Harrington issues apology for controversial remarks

Father Harrington is facing heavy criticism on campus forcomments he made in during an interview with ABC Channel 7 lastweekend regarding the basketball sex scandal. Students circulatedflyers with excerpts from the interview and the question “What doesthis mean?” The word “Racist” was painted on a large rock outsideof Montgoris Dining Hall over the weekend. It also appeared on thehall itself until it was cleaned off by staff.

The ABC website quoted Harrington saying, “Culture is reallywhat it’s about. For example, we have a men’s soccer team here atSaint John’s – and I have no doubt – I’m gonna go out on a limbhere – I don’t think it could happen there.”

In another interview with the New York Times and the Daily News,Harrington said, “Cultures develop on a team – and I’m not talkingabout ethnic culture or religious culture. It’s the way peopleinteract and what they think is acceptable or not acceptable. Ihave grown increasingly concerned about the culture of the men’sbasketball program as I was beginning to experience it over therecent months.”

Harrington has since apologized for his comments in a letter tothe student body, printed on page six of this issue and alsodistributed through the St. John’s Central e-mail system.

University officials say that the ABC quote does not give theproper context for Harrington’s remarks, and that he did not intendto raise racial issues.

“It’s clear from those other articles that Fr. Harrington wastrying to be very clear that he wasn’t talking about race, hewasn’t talking about ethnicity, he wasn’t talking about religion.He was talking about accountability, mindset, and the behavior thatleads to those kind of improper actions,” Fischer said at Haraya’sforum on the subject yesterday.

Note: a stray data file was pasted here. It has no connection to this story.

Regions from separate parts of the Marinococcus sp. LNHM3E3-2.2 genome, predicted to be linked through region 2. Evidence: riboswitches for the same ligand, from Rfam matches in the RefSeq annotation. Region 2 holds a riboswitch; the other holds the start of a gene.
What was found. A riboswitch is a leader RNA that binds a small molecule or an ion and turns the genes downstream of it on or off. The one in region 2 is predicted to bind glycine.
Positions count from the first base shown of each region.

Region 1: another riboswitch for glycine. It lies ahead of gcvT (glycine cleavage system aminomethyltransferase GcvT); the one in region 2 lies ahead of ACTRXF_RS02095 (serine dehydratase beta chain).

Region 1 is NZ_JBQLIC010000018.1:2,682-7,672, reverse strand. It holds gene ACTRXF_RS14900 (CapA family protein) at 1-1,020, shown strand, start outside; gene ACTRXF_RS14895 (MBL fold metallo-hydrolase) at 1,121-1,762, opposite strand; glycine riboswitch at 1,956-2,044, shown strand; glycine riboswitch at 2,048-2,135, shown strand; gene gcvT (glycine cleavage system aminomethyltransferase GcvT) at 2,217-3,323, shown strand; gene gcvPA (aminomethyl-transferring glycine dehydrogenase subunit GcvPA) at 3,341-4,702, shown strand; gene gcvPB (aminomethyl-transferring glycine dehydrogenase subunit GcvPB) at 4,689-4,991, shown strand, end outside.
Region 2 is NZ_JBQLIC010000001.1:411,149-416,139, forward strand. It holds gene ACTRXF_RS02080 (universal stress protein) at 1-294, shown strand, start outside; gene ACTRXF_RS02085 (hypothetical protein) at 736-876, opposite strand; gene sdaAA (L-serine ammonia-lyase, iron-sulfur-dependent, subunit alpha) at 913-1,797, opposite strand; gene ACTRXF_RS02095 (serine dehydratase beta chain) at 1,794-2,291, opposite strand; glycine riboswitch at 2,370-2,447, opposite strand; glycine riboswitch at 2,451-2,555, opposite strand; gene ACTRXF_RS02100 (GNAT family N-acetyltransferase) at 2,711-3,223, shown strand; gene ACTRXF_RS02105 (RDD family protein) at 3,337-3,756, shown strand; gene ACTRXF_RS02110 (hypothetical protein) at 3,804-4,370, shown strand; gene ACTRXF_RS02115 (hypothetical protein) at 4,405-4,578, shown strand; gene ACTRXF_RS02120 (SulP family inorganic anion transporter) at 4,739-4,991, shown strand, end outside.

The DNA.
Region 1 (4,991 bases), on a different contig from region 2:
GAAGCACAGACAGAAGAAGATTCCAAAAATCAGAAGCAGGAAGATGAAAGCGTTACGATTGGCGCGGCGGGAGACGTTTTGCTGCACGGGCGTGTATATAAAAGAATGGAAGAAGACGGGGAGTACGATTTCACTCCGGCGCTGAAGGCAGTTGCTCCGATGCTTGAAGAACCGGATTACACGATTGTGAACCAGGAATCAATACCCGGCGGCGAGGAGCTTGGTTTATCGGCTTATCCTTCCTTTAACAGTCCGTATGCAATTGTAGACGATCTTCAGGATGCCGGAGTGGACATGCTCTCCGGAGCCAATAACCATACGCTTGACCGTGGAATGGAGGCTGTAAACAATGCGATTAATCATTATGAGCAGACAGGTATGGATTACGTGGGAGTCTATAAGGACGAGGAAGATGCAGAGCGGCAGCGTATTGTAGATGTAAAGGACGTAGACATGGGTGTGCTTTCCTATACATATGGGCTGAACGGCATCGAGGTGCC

Some students, however, disagree. “When you take race andreligion out of culture, what is culture?” asked one student at theforum.

“You can’t take away different aspects of a culture, like ethnicculture or religious culture, because all that is within culture,”said another. “When he said culture, that’s the only way you cansee it when you read that [the ABC] quote. That’s what you see;that’s what we see. Unless he can sit there and say, ‘Oh I wasn’tthinking,’ or ‘I rushed my statement,’ anything else can’t bringabout change. You can’t clear that up.”

Harrington’s comments also dominated Monday’s three-hour StudentGovernment, Inc. meeting.

“This is an issue of diversity that is black and white,” RasaanColefield, president of Residence Hall Association said themeeting, pointing out that Harrington compared the predominatelyblack basketball team to the predominately white soccer team.Fischer fielded questions from government members and studentobservers on Harrington’s behalf. Harrington was roundly criticizedby the students for his absence. SGI later voted to draft a letterto Harrington, requesting that he hold a town-hall type meetingwithin the next two weeks explaining his comments.

“In order for us to understand what Fr. Harrington said, we needto hear from him first, in his own words, what he intended fromthose comments,” SGI president Fabrice Armand said after the Mondaymeeting. “As a student leader, I need to separate myself from myemotions and look at the content and the meaning of the words thatwere said. Upon speaking to Fr. Harrington, I will know what hemeant – if it is culture meaning mentality, or something else.”

Harrington is scheduled to address the issue at theOrganizational Congress today at 3:30 in the University Commons.The meeting will not be open to the general student body.